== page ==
Whenever the topic of portfolio design is discussed, you can be sure that the issue of value investing versus growth investing will come up. It is an issue when considering how to invest in U.S. stock mutual funds and non-U.S. stock mutual funds.
The term value suggests that the investor is buying stock that is relatively less expensive, as opposed to stock that is relatively more expensive. The stock of a company that is classified as a “value stock” typically has a lower price-to-earnings ratio, which simply means that the stock currently has a lower price per share relative to the company’s earnings per share. Think of it as investing in the home that needs repair versus putting more money down for the glitzy house on the hill. Very simply, value stocks are priced more attractively. The real question is whether or not value stocks tend to outperform growth stocks.
Growth stocks are just the opposite. They have higher price-to-earnings ratios; thus, an investor who purchases a growth stock is paying a higher price per share because he or she believes the stock price might go even higher.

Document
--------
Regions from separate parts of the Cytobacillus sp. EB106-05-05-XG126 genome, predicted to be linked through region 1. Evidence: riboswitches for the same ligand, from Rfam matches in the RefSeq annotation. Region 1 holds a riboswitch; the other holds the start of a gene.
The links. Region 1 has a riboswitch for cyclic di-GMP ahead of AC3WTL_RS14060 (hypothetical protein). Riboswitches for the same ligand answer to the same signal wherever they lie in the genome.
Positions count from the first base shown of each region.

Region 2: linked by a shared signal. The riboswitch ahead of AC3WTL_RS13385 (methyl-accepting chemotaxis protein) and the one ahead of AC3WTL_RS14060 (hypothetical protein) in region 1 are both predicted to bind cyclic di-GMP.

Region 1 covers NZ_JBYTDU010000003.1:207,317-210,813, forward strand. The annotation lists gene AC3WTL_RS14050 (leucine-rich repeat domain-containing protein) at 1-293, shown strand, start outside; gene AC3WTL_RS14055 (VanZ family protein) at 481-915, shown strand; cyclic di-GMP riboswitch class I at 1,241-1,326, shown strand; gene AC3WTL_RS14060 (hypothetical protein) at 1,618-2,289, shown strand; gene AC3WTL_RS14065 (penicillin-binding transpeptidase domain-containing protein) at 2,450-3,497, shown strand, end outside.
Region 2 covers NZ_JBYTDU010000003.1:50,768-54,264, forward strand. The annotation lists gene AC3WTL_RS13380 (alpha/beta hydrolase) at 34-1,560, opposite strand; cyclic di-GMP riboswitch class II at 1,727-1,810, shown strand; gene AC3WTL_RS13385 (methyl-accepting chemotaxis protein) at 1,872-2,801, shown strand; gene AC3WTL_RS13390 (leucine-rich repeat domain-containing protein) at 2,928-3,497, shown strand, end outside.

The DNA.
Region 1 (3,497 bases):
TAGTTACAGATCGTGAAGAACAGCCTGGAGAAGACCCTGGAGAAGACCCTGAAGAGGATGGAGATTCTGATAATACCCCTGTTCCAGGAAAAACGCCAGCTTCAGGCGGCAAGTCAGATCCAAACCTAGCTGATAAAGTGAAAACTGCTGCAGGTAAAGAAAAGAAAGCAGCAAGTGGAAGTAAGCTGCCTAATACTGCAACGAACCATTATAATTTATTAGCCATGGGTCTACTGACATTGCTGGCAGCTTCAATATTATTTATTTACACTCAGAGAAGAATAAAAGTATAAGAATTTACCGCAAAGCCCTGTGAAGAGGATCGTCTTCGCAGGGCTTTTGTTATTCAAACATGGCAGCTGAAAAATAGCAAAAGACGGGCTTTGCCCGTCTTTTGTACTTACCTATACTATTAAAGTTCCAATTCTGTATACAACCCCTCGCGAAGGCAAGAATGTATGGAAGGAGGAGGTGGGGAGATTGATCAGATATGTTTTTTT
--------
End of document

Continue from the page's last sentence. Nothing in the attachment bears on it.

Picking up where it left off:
Clearly, value and growth are relative measures. In fact, evaluating a stock’s price (in value versus growth terms) is much like trying to determine if the price of a home you are interested in buying is priced right. Rather than wax philosophical, let’s focus on the results of actual value and growth US stock market indexes.
Does It Make a Difference?
As reported in Table 1, the 26-year annualized return of growth-oriented large-cap U.S. stock was 8.60 percent (which represents the average of the Russell 1000 Growth Index and the Lipper US Index of Large Growth funds). The term cap is an abbreviation of capitalization. Capitalization is the way in which stocks are size classified (large-cap, midcap, small-cap). Capitalization is calculated by multiplying the current price of a stock by the number of shares that have been sold to investors.
The two value-oriented large-cap U.S. stock measures in this study (Russell 1000 Value Index and the Lipper US Index of Large Value funds) had an average return of 9.03 percent over the period 1990–2015. Large-cap U.S. stock with a value orientation had a higher 26-year average return than large-cap U.S. stock with a growth orientation. This difference in favor of value is referred to as a value premium. There was a value premium among large-cap U.S. stocks, which translated into a total dollar premium of over $9,200 during this particular 26-year period (assuming a starting investment of $10,000).